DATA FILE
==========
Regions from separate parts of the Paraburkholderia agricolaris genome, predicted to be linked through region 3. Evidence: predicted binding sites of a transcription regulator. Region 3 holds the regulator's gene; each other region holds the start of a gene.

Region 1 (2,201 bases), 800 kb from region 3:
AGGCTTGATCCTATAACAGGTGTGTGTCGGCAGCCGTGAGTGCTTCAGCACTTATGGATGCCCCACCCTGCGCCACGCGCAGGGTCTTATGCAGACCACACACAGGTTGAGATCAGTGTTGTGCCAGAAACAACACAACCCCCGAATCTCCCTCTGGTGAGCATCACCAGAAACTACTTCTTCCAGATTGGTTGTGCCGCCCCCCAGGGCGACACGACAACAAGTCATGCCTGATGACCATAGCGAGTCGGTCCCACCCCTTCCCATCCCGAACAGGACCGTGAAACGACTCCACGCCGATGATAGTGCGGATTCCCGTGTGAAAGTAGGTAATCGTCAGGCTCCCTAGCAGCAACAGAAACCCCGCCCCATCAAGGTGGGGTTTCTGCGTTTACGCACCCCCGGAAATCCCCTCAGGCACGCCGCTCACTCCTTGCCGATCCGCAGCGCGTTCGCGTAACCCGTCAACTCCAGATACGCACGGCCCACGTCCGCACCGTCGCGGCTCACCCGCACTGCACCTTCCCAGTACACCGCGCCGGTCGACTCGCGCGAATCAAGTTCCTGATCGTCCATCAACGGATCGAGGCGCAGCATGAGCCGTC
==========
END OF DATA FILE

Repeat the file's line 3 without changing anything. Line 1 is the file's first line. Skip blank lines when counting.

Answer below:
AGGCTTGATCCTATAACAGGTGTGTGTCGGCAGCCGTGAGTGCTTCAGCACTTATGGATGCCCCACCCTGCGCCACGCGCAGGGTCTTATGCAGACCACACACAGGTTGAGATCAGTGTTGTGCCAGAAACAACACAACCCCCGAATCTCCCTCTGGTGAGCATCACCAGAAACTACTTCTTCCAGATTGGTTGTGCCGCCCCCCAGGGCGACACGACAACAAGTCATGCCTGATGACCATAGCGAGTCGGTCCCACCCCTTCCCATCCCGAACAGGACCGTGAAACGACTCCACGCCGATGATAGTGCGGATTCCCGTGTGAAAGTAGGTAATCGTCAGGCTCCCTAGCAGCAACAGAAACCCCGCCCCATCAAGGTGGGGTTTCTGCGTTTACGCACCCCCGGAAATCCCCTCAGGCACGCCGCTCACTCCTTGCCGATCCGCAGCGCGTTCGCGTAACCCGTCAACTCCAGATACGCACGGCCCACGTCCGCACCGTCGCGGCTCACCCGCACTGCACCTTCCCAGTACACCGCGCCGGTCGACTCGCGCGAATCAAGTTCCTGATCGTCCATCAACGGATCGAGGCGCAGCATGAGCCGTC